Another day, another recall. Normally, automobile recalls are not much of a problem. A recall usually involves bringing your car to a dealership, subjecting yourself up to some sales pitches, getting your car fixed, and driving home. Toyota’s recent string of recalls is more complicated because some of the problems do not have solutions yet.
If you own one of the many Toyota cars affected by one of the company’s recalls, you probably have already received a letter.
Here is what has happened so far:
- November 2, 2009. Toyota/Lexus recalls recent models of the Camry, Avalon, Prius, Tacoma, Tundra, ES350, IS250 and IS350 due to a tendency for the floor mats to obstruct the accelerator pedal. This was a voluntary recall whose solution was simply to remove the driver’s side floor mat. Later that month, Toyota announced a solution to the problem that will require a visit to the dealer.
- November 24, 2009. Toyota recalls 2000-2003 models of the Tundra due to the possibility of excessive corrosion on the frame rear cross-member caused by road salt.
- January 21, 2010. Toyota issues a voluntary safety recall for recent models of the RAV4, Corolla, Matrix, Avalon, Camry, Highlander, Tundra, and Sequoia. This recall is to remedy another problem with the accelerator. In these cars, there may be a tendency for the accelerator pedal to stick, and this is not related to the floor mat problem. On Tuesday, January 26, after months of working with federal safety officials, Toyota decided to stop selling these cars until the problem has been fixed.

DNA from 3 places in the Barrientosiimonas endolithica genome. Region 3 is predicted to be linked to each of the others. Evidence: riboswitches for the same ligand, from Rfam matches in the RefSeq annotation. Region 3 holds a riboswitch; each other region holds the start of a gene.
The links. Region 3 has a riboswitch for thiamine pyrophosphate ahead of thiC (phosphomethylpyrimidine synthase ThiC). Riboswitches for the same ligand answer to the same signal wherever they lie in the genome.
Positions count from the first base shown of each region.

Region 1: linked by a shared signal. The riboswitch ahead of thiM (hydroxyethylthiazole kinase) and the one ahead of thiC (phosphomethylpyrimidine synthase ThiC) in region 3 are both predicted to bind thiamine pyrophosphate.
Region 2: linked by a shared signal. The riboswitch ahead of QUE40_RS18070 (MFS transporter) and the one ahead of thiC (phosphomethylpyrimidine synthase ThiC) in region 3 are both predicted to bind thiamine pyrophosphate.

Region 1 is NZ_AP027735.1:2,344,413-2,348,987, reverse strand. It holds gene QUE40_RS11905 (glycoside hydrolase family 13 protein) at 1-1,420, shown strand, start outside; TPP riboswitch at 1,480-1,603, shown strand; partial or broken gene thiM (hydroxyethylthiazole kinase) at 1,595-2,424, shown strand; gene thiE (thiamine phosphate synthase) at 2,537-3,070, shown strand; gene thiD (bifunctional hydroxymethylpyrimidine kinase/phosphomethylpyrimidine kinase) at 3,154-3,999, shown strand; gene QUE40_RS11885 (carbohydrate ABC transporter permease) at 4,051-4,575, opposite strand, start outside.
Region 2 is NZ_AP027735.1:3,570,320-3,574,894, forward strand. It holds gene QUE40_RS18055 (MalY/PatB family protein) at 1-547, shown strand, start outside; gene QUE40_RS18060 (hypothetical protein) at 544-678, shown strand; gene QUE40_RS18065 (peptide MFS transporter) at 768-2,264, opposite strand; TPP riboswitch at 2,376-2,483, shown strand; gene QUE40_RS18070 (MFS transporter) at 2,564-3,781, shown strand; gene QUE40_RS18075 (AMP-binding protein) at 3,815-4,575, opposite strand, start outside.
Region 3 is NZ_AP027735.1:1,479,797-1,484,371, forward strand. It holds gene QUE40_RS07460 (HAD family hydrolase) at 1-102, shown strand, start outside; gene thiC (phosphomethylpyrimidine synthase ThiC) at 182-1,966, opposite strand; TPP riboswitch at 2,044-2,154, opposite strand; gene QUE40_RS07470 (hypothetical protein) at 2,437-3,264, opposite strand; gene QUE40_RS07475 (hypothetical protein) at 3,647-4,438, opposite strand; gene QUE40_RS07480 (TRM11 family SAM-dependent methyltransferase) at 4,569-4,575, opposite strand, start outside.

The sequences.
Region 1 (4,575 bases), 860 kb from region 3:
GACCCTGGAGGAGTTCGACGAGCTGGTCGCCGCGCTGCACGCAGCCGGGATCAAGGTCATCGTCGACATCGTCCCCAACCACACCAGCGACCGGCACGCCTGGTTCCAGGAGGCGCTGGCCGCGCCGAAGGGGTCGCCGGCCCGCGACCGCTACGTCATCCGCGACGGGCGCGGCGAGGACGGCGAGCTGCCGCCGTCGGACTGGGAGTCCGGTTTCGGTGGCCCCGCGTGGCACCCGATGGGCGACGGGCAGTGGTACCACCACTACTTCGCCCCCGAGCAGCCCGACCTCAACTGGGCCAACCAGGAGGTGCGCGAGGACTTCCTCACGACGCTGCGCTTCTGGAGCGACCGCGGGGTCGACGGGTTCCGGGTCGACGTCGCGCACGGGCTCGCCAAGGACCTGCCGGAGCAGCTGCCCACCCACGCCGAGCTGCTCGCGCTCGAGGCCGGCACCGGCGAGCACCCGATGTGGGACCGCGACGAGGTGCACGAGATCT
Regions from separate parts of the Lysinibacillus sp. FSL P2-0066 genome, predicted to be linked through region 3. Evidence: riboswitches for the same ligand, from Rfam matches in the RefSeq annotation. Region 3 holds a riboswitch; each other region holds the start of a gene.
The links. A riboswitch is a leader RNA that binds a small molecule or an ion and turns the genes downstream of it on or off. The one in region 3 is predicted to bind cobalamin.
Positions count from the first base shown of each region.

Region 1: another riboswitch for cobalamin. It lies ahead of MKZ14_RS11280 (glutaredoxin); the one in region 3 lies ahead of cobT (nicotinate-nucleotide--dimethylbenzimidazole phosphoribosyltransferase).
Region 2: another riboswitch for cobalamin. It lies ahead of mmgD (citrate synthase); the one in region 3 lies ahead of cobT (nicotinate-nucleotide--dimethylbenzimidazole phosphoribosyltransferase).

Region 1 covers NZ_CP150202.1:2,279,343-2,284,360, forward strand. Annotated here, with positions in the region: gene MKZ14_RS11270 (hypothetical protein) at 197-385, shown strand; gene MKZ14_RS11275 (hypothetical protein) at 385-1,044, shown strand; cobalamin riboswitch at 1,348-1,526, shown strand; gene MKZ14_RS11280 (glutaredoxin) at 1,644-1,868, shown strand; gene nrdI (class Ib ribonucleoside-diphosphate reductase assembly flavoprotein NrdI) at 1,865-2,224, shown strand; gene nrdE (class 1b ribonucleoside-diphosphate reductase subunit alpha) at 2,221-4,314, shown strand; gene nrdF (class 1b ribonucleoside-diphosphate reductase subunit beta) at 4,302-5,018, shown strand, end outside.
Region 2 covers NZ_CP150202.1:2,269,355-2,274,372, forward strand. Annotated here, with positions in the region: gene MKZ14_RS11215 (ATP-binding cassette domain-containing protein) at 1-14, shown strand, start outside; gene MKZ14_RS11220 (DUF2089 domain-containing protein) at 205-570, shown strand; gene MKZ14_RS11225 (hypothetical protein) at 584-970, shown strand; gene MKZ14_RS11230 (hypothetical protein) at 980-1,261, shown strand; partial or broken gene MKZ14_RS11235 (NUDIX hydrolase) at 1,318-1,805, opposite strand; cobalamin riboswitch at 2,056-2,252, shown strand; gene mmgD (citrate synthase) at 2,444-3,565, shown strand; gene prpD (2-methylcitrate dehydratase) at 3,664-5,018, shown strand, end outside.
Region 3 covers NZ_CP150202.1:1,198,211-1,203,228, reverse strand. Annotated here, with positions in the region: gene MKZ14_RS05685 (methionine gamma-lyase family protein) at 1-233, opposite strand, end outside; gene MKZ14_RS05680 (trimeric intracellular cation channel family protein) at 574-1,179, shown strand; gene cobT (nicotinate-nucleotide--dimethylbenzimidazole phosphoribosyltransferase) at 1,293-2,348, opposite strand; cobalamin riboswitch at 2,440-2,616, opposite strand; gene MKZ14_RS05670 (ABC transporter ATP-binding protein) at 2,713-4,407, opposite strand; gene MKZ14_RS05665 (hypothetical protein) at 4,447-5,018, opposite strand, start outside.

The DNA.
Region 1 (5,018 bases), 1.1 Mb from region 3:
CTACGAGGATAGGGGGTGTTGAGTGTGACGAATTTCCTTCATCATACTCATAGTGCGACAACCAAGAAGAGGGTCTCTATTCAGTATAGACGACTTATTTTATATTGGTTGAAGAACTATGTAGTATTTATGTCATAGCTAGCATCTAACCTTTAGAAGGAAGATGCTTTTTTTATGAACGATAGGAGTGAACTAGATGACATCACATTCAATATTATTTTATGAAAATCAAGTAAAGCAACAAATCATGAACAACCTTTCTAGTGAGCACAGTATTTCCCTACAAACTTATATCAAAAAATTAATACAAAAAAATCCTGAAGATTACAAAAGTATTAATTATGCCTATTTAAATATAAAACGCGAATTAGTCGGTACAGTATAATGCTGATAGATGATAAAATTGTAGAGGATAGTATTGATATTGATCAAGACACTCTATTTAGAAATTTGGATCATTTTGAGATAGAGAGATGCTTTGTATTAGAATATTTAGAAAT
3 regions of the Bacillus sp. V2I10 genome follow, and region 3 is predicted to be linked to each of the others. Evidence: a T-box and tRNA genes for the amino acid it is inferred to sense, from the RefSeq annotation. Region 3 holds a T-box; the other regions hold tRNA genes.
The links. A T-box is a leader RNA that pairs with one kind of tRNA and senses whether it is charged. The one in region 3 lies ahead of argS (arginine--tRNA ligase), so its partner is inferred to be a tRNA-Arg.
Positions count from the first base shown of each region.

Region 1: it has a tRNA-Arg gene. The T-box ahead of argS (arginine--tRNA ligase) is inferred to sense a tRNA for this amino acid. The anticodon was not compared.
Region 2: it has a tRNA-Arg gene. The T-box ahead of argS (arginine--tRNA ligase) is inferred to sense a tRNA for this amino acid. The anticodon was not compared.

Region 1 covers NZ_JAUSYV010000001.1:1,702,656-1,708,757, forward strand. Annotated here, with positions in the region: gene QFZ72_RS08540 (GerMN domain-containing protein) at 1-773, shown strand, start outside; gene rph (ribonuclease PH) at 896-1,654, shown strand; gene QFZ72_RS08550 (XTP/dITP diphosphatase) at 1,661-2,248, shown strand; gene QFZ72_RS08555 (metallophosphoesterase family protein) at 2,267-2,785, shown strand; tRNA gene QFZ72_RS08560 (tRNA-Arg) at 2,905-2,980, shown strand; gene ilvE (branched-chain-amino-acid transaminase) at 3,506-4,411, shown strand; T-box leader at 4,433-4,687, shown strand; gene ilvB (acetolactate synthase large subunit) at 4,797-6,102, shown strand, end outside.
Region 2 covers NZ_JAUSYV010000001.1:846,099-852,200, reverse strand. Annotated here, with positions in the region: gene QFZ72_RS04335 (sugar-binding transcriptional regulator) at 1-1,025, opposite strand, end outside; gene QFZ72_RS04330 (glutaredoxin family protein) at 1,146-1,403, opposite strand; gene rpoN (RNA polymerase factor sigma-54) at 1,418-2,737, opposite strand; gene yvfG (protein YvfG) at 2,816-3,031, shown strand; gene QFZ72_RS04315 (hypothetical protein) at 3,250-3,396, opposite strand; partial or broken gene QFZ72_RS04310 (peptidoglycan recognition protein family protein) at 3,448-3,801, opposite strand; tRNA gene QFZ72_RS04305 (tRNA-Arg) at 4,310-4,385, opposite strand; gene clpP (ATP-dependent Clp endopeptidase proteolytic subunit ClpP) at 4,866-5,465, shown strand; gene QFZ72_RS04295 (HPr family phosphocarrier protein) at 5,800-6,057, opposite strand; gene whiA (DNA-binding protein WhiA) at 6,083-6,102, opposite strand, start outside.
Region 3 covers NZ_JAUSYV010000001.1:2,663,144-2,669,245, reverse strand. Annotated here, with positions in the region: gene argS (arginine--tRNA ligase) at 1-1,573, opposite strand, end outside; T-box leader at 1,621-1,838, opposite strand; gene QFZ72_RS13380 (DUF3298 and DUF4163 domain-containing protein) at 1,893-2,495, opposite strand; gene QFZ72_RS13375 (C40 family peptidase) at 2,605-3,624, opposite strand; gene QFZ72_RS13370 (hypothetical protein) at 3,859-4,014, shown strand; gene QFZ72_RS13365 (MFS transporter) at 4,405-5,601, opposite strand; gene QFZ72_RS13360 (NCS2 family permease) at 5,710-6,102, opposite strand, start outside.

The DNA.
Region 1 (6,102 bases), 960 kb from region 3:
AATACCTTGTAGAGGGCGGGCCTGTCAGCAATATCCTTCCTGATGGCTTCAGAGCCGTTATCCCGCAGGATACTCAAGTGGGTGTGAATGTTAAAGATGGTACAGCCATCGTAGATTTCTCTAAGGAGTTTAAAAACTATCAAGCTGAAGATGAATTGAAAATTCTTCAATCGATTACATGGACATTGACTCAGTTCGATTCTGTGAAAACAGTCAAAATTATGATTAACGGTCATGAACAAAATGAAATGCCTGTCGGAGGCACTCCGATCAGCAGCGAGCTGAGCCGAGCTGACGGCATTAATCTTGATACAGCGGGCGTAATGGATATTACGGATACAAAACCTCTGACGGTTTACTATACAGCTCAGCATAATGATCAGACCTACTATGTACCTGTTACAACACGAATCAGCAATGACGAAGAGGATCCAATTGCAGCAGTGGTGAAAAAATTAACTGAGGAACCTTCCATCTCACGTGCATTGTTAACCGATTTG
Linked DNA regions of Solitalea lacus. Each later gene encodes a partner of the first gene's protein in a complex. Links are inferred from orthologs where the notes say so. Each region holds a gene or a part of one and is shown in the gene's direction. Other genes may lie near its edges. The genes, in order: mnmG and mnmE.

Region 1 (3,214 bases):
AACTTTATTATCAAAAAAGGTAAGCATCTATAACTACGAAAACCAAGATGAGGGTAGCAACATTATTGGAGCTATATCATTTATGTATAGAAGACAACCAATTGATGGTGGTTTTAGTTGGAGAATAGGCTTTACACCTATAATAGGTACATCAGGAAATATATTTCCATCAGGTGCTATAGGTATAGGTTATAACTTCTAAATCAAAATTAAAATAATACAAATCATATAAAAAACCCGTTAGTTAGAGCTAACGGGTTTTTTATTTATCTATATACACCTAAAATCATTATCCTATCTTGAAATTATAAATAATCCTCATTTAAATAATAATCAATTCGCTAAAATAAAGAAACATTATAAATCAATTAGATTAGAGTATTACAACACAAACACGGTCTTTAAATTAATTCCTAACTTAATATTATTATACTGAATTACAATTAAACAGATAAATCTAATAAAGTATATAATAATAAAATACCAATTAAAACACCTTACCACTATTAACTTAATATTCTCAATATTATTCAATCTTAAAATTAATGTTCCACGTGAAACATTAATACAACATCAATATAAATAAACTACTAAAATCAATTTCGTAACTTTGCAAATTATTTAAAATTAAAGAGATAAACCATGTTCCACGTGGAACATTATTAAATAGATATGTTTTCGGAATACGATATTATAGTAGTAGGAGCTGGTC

- January 27, 2010. Last night, Toyota added to its initial recall pertaining to floor mats obstructing accelerator pedals. Added to the initial list are recent Highlanders, Corollas, Venzas, Matrixes and Pontiac Vibes. The Vibe shares design and construction with the Toyota Matrix.
According to the New York Times, sudden, uncontrolled acceleration in Toyota vehicles has caused 275 crashes and 18 deaths. Researchers have identified 2,274 incidents of sudden acceleration.
Over the past few months, Toyota has recalled 7.6 million cars. General Motors was quick to respond with an incentive for Toyota owners who want to get rid of their cars in favor of one of the American automaker’s vehicles.
Toyota has a strong reputation or being reliable, but these recent events inspire doubt. Here in the United States, shares of Toyota Motor Corp. (TM) have fallen 13% since January 19. If you believe that Toyota will recover, and if you have money you don’t mind losing while gambling in the stock market, it might be a good time to buy Toyota’s stock. I expect Toyota will recover and after some time, their reputation will remain mostly unharmed.
Update: I decided that if I should talk about buying TM, and if I think it’s a good idea for the long term, I should live up to my decision. I bought 10 shares of Toyota Motor Corp.’s ADR today.
Do you see the latest string of crises as an opportunity for investors?
Published or updated January 28, 2010.